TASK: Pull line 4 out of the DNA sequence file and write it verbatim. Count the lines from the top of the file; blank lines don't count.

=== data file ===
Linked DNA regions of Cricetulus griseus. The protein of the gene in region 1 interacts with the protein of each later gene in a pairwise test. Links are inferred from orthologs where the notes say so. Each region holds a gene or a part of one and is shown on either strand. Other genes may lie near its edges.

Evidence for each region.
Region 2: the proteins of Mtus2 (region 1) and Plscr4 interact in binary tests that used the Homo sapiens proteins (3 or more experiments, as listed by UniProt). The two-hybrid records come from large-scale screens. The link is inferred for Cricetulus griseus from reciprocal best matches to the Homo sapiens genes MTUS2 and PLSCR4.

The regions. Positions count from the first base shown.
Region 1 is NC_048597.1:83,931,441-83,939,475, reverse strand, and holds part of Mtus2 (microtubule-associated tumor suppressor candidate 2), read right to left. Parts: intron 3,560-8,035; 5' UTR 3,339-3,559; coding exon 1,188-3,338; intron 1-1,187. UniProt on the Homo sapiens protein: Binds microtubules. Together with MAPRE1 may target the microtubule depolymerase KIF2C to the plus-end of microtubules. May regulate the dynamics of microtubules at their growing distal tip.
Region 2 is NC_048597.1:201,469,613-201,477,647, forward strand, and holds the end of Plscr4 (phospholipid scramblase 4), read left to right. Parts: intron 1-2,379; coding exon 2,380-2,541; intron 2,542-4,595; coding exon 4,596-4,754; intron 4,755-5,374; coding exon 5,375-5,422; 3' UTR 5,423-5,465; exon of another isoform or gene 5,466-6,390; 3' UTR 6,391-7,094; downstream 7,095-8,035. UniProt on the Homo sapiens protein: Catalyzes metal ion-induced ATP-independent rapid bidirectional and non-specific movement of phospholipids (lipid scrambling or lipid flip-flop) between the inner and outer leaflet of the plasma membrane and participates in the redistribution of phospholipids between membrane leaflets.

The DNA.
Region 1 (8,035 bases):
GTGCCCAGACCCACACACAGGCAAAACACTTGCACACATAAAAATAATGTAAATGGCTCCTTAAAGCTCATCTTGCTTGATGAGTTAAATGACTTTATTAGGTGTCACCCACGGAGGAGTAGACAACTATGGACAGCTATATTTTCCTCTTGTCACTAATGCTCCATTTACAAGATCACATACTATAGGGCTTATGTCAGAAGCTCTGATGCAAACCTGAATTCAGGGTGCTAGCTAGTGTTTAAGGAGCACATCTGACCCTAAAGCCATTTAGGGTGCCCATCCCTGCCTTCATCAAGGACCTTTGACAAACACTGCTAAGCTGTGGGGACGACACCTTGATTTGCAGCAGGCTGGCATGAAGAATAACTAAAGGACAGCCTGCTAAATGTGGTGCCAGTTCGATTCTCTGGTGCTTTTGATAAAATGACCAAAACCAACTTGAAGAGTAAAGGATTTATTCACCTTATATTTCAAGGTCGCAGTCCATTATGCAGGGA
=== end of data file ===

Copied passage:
The regions. Positions count from the first base shown.